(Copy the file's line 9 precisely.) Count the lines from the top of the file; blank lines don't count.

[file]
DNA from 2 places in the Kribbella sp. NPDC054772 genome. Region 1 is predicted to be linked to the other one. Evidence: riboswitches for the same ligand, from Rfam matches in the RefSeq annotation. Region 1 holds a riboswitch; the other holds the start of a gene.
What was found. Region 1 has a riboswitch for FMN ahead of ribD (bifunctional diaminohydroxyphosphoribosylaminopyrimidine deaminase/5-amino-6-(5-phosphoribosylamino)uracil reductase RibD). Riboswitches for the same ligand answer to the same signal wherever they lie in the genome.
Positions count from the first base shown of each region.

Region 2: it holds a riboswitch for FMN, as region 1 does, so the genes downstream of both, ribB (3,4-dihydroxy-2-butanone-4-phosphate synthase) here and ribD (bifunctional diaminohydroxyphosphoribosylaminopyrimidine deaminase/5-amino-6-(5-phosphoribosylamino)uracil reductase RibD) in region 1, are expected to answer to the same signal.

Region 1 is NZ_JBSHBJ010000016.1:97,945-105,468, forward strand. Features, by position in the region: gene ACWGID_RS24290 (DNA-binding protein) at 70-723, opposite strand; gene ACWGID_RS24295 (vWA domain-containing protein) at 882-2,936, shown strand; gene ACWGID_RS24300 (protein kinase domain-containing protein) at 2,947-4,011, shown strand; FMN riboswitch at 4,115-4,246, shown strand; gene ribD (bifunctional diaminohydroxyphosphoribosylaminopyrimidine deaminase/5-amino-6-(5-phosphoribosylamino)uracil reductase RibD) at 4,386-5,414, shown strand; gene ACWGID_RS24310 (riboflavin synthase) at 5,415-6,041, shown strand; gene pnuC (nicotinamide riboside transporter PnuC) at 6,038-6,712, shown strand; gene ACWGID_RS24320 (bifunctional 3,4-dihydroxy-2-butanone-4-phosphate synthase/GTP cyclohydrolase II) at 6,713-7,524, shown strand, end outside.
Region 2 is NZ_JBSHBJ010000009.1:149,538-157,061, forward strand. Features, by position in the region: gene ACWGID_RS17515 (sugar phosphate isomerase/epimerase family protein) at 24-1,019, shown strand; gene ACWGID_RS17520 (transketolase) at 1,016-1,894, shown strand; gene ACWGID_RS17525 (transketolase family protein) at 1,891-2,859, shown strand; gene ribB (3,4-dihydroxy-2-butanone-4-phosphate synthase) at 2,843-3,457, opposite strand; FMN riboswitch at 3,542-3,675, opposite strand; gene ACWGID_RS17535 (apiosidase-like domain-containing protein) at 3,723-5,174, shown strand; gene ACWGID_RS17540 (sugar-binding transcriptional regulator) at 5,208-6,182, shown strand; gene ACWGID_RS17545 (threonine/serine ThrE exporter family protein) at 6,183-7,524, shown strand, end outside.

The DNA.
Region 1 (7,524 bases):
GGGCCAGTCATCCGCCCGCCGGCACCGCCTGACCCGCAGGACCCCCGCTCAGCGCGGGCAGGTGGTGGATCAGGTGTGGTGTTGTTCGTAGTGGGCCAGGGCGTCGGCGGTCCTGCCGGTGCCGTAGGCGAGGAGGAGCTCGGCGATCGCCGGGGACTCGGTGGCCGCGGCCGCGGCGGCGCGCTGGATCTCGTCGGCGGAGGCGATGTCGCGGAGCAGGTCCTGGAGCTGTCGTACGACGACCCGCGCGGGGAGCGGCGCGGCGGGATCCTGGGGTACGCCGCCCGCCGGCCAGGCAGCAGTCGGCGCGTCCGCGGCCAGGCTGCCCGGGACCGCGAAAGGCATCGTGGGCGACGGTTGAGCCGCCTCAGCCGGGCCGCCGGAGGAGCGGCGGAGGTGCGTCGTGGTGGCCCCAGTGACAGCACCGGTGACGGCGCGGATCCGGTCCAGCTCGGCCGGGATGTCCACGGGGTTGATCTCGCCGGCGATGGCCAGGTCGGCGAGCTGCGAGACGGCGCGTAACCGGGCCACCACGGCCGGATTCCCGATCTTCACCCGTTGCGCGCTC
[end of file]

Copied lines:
GGGCCAGTCATCCGCCCGCCGGCACCGCCTGACCCGCAGGACCCCCGCTCAGCGCGGGCAGGTGGTGGATCAGGTGTGGTGTTGTTCGTAGTGGGCCAGGGCGTCGGCGGTCCTGCCGGTGCCGTAGGCGAGGAGGAGCTCGGCGATCGCCGGGGACTCGGTGGCCGCGGCCGCGGCGGCGCGCTGGATCTCGTCGGCGGAGGCGATGTCGCGGAGCAGGTCCTGGAGCTGTCGTACGACGACCCGCGCGGGGAGCGGCGCGGCGGGATCCTGGGGTACGCCGCCCGCCGGCCAGGCAGCAGTCGGCGCGTCCGCGGCCAGGCTGCCCGGGACCGCGAAAGGCATCGTGGGCGACGGTTGAGCCGCCTCAGCCGGGCCGCCGGAGGAGCGGCGGAGGTGCGTCGTGGTGGCCCCAGTGACAGCACCGGTGACGGCGCGGATCCGGTCCAGCTCGGCCGGGATGTCCACGGGGTTGATCTCGCCGGCGATGGCCAGGTCGGCGAGCTGCGAGACGGCGCGTAACCGGGCCACCACGGCCGGATTCCCGATCTTCACCCGTTGCGCGCTC